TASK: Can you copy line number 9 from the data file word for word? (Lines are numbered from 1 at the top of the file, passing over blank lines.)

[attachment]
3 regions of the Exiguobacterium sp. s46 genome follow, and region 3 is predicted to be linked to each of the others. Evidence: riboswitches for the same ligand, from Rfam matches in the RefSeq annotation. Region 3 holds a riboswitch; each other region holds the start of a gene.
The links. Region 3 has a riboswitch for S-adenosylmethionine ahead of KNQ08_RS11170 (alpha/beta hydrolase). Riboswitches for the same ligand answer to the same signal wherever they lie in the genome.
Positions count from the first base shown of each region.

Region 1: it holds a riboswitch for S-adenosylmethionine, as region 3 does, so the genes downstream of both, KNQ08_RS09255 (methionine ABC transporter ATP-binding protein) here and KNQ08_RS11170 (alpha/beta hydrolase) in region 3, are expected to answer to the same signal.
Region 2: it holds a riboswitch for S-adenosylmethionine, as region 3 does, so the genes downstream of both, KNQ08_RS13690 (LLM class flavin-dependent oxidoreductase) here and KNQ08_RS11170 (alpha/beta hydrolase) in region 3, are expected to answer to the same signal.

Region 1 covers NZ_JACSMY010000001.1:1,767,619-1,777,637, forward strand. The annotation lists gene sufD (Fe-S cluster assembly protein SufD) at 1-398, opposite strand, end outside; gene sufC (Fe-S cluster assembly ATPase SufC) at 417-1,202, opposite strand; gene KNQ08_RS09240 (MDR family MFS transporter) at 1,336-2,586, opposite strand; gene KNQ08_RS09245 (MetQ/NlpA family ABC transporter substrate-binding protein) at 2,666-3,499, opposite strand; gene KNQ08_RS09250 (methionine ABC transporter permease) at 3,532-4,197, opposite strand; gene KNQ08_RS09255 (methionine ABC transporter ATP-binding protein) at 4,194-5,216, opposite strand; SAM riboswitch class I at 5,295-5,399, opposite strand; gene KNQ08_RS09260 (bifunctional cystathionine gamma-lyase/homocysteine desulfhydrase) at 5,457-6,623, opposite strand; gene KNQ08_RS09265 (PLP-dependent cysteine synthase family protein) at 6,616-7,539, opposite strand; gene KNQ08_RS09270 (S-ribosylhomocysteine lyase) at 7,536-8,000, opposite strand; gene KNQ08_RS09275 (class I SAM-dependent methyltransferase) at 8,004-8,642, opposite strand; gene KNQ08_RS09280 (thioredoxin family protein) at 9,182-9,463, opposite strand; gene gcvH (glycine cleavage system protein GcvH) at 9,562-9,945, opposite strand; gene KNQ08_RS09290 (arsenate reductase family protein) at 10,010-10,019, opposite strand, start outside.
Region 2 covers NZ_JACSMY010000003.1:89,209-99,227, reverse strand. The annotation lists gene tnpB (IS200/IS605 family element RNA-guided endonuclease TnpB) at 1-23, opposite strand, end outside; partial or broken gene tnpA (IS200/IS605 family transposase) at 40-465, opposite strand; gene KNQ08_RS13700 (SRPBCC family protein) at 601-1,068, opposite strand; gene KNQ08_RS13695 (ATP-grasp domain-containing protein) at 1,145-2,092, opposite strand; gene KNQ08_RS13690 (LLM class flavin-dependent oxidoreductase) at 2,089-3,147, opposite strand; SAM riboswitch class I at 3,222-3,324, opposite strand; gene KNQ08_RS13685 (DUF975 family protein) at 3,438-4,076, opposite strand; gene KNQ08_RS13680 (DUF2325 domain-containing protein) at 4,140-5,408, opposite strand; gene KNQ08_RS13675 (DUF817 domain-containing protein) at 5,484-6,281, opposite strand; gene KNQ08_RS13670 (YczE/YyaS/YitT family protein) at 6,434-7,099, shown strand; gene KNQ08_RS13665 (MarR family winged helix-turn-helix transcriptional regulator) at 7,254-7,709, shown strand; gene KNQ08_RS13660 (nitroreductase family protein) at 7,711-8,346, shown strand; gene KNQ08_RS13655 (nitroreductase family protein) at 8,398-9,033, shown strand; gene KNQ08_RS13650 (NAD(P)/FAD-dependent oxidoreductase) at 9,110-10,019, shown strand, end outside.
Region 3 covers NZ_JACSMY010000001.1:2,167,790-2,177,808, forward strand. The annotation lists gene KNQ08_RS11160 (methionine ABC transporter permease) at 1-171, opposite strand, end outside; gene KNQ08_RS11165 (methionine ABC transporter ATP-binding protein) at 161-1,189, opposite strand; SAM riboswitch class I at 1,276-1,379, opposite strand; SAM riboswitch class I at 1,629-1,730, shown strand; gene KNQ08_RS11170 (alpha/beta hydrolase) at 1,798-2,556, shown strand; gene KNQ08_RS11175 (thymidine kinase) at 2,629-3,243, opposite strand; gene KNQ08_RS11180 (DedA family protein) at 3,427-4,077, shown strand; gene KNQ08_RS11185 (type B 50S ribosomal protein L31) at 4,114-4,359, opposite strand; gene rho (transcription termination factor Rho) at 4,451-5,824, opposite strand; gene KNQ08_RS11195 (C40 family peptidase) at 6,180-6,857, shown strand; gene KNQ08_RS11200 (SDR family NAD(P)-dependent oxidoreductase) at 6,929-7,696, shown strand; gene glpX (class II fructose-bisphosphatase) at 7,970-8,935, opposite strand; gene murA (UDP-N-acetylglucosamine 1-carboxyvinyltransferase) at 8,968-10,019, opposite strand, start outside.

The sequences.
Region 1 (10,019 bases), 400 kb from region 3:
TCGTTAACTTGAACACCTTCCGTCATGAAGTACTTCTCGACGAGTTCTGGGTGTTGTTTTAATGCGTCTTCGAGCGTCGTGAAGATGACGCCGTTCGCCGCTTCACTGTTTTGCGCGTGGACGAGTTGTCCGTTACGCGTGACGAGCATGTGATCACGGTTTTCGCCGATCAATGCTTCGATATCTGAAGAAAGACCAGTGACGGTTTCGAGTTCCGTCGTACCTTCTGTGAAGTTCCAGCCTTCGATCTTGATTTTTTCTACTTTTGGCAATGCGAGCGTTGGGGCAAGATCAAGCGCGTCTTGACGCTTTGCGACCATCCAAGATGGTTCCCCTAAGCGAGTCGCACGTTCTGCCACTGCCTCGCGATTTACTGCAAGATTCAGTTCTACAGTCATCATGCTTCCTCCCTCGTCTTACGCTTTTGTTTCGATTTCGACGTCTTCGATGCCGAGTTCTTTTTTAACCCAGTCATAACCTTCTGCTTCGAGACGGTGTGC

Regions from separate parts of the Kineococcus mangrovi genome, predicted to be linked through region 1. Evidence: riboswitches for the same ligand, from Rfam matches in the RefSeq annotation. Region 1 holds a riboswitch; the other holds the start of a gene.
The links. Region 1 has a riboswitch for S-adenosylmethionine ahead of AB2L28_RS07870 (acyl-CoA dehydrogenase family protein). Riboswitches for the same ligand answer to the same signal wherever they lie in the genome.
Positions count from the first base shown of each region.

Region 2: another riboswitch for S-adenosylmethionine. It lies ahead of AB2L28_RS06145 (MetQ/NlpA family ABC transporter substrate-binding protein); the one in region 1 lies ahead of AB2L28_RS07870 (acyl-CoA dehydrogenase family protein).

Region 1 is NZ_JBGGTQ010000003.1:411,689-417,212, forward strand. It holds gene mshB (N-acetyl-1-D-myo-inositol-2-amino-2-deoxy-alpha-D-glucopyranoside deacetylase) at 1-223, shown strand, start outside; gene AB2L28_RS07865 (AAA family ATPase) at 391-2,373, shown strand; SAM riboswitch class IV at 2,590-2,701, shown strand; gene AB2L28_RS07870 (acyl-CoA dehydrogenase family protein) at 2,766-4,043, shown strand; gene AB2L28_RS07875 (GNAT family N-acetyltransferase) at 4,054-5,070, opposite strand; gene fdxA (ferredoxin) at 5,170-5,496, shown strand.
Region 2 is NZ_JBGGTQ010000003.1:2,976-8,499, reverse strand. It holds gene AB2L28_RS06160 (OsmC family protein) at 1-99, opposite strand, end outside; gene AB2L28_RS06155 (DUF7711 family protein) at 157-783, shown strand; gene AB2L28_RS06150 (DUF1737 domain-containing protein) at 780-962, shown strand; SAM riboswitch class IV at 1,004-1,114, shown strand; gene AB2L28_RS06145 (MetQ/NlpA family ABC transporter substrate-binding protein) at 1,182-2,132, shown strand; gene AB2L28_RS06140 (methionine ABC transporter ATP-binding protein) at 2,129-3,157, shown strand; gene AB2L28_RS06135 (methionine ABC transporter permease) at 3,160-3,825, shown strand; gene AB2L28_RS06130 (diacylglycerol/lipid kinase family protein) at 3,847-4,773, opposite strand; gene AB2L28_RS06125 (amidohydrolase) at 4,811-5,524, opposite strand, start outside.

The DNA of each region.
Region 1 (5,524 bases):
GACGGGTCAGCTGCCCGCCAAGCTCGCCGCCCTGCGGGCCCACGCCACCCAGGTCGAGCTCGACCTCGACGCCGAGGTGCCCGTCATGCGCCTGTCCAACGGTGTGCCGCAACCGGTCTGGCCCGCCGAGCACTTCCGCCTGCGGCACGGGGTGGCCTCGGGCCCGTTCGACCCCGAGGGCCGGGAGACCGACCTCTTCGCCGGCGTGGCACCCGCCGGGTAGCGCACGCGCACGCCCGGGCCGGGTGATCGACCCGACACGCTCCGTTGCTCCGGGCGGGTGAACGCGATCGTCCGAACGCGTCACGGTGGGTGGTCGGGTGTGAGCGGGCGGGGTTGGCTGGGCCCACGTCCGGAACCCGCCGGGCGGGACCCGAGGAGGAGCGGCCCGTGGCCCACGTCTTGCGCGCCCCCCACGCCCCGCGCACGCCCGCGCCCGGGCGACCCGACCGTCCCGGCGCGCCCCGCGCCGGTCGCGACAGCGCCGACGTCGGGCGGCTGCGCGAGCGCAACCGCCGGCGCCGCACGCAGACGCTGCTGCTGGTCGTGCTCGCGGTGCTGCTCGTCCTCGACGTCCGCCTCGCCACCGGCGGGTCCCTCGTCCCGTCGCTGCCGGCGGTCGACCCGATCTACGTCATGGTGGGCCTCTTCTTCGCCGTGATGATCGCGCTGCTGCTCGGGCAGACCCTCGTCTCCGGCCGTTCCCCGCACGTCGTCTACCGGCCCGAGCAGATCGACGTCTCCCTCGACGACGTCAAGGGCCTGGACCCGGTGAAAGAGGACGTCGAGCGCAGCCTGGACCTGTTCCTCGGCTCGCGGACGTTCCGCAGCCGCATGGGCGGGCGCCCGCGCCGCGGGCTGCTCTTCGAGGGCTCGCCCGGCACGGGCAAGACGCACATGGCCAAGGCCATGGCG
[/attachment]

The sequences.